In the case of the setup for the GT, the same basic EcoBoost engine has been retuned to generate 647 horsepower, enough to propel the GT from zero to 60 miles an hour in just over 3 seconds.  The fact that a single engine — albeit in modified form — can power a $20,000 van and a $450,000 supercar is testament to the power of platform engineering, the new architectural model that is widely used by Detroit today and is largely responsible for driving new innovative models for consumers, and new levels of profitability for the automakers.

The same architectural strategy is being employed by bank technology giant FIS, who held its 2017 FIS client conference two weeks ago in Orlando. 

Most industry observers have focused on FIS’s preoccupation of late with its integration of the SunGard corporate banking and capital markets products with FIS’ existing retail-oriented bank IT solutions.  While this focus is understandable, it has obscured the fact that that FIS continues to drive forward its own platform engineering strategy, an enterprise architecture strategy that will in time allow FIS to capitalize on its position as owner of a large stable of core banking platforms – from the large bank Systematics platform to the Horizon community bank platform, and all bank sizes and markets in between.

As Ford has shown with its 3.5L Ecoboost engine, FIS's long-term goal is to create build-once, deploy-everywhere core banking components that can be configured in various ways to support the need of a small community bank, boutique wealth manager, or a high-scale retail bank.  FIS’s core banking "brands" (Systematics, Horizon, IBS, Profile, etc.) won't be going away anytime soon, but what these solutions look like under the covers will change, as individual silos of code will give way to common enterprise banking system components that align to these brands through differentiated bundles of features, functionality, pricing, and service.

The glue that will connect FIS's collection of existing systems and newer enterprise components is a growing library of system APIs that are catalogued and distributed through a new enterprise API Gateway.  The API Gateway not only offers RESTful services to third-party applications (like an online banking or mobile payment services), but also supports integration between FIS's own individual systems. 

Let's say you're a Miami-based community bank that would like to serve the deposit needs of high-wealth international clients?  You can contract for FIS's flagship outsourced banking solution IBS and pull in foreign currency account functionality through an API call to FIS’s multi-currency Profile core banking system.  Retail delivery systems like branch, teller, and call center would continue to function as they currently do, so from the bank’s perspective it would appear that the old workhorse IBS suddenly developed multi-currency capabilities.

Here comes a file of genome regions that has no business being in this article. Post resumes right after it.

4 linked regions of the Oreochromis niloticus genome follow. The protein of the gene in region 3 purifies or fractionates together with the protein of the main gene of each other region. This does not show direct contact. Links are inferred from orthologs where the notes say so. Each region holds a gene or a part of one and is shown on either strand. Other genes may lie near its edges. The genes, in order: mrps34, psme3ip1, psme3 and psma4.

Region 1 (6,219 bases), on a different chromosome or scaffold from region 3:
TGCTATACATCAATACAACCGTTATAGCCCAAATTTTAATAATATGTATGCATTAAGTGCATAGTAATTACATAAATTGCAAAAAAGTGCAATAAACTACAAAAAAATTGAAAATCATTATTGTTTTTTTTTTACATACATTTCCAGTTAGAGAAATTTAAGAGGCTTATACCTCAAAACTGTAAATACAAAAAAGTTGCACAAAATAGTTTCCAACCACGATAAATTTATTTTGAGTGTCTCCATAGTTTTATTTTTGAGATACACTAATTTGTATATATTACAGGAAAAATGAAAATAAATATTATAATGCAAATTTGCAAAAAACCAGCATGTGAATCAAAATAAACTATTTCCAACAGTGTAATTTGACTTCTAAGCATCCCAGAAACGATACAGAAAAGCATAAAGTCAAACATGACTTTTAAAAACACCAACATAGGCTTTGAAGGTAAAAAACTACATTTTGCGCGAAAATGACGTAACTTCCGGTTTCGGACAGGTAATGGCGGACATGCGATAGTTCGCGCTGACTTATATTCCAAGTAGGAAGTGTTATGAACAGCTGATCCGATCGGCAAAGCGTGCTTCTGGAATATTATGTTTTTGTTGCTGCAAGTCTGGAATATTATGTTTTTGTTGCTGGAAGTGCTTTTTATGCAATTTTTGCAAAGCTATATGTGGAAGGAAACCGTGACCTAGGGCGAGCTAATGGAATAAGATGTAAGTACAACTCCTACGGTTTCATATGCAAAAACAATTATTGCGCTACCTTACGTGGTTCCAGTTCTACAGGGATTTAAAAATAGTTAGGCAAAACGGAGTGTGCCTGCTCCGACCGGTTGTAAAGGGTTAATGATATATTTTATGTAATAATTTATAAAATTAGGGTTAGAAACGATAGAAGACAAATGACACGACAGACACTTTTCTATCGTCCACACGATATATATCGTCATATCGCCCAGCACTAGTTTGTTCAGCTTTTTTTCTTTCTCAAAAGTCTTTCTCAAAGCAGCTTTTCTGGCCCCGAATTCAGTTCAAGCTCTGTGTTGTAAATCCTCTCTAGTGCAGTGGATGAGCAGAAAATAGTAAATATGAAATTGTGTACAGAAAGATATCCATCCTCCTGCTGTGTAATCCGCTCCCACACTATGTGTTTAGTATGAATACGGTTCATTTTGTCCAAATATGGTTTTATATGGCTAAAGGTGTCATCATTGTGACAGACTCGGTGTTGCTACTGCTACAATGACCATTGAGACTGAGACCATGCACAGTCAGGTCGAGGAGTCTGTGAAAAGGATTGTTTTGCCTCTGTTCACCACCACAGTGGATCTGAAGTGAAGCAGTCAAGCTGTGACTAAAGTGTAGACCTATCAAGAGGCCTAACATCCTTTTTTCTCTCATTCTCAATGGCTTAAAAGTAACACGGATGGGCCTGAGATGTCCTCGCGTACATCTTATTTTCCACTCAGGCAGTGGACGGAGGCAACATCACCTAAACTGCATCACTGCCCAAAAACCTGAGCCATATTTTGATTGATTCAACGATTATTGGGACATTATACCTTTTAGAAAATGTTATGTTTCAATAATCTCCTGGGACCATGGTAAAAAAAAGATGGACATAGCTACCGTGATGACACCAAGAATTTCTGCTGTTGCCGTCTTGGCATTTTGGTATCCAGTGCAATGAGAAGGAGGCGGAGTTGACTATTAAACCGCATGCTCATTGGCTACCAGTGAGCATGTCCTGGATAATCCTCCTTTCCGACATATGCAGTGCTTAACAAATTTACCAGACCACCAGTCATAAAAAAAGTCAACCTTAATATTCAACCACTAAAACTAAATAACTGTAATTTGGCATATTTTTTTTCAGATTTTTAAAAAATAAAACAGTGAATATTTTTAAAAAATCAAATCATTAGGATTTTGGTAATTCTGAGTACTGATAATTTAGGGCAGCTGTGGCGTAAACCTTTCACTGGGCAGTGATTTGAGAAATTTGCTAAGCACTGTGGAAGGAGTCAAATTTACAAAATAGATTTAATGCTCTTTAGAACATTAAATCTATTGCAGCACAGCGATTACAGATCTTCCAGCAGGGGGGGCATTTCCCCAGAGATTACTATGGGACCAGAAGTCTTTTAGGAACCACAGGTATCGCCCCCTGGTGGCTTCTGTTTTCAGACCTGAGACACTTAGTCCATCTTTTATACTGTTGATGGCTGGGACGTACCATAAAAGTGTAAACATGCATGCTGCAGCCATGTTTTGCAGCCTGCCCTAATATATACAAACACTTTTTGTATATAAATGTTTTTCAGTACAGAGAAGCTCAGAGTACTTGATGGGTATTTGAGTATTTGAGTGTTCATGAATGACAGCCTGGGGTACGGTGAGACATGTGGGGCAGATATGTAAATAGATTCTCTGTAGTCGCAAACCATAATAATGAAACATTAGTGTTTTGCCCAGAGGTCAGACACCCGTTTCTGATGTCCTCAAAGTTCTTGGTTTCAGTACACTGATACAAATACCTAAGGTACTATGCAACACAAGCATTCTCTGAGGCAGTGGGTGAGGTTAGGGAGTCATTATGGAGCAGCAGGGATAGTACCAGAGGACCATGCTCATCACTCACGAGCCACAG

Over time, the old model of a bank licensing a discreet software stack will give way to a menu–driven model in which the bank's precise requirements are met though constructing a composite of functionality from a number of FIS solutions, presented to the bank and its clients through a single UI and providing seamless integration through the API Gateway.  This is FIS's version of Ford's platform engineering strategy, the technique that allows a simple utility van and a $450,000 supercar to be powered by the same basic engine.

By showcasing the API Gateway at the 2017 Connect client conference, FIS has signaled to the market that it has moved from the concept-phase to the implementation phase of its enterprise strategy for core banking systems.  While it will take a number of years before FIS's vision begins to manifest itself through consistent product delivery, the approach makes sense. 

In fact, it makes a LOT of sense.

Through increasingly bold acquisitions over the past 15 years, FIS has established itself as an industry leader primarily in terms of market-share.  What is welcome news is that FIS is apparently not satisfied simply with market leadership, and is seeking to assert newfound technological leadership as well.  The devil is as always in the details, execution is key, and all of the other management truisms apply here, but my instinct is that this can be big, and I wouldn’t bet against them.

Banks aren’t Alone in their Omnichannel Unreadiness

Banks aren’t Alone in their Omnichannel Unreadiness

In December, Celent surveyed a panel of North American banks and credit unions to assess the current and likely future state of retail and business banking channel systems. The report is chock full of fascinating insights. Among them is a rather sobering self-assessment of banks' omnichannel delivery capability

A recent experience renting a car painfully demonstrated that banks aren’t the only ones that have a ways to go.

7:00 AM…

Me: Visited the company's website. Easily searched and located a car at a location very close to my home. Quickly booked the automobile and received an e-mail confirmation promptly. The web site displayed the location of all area locations and recommended this one based on its proximity to my known location. Reservation for 2:00 this afternoon. So far so good.

10:00 AM…

Enterprise called and left a voicemail indicating there were some “qualifying details” we would need to discuss prior to my 2:00 PM reservation.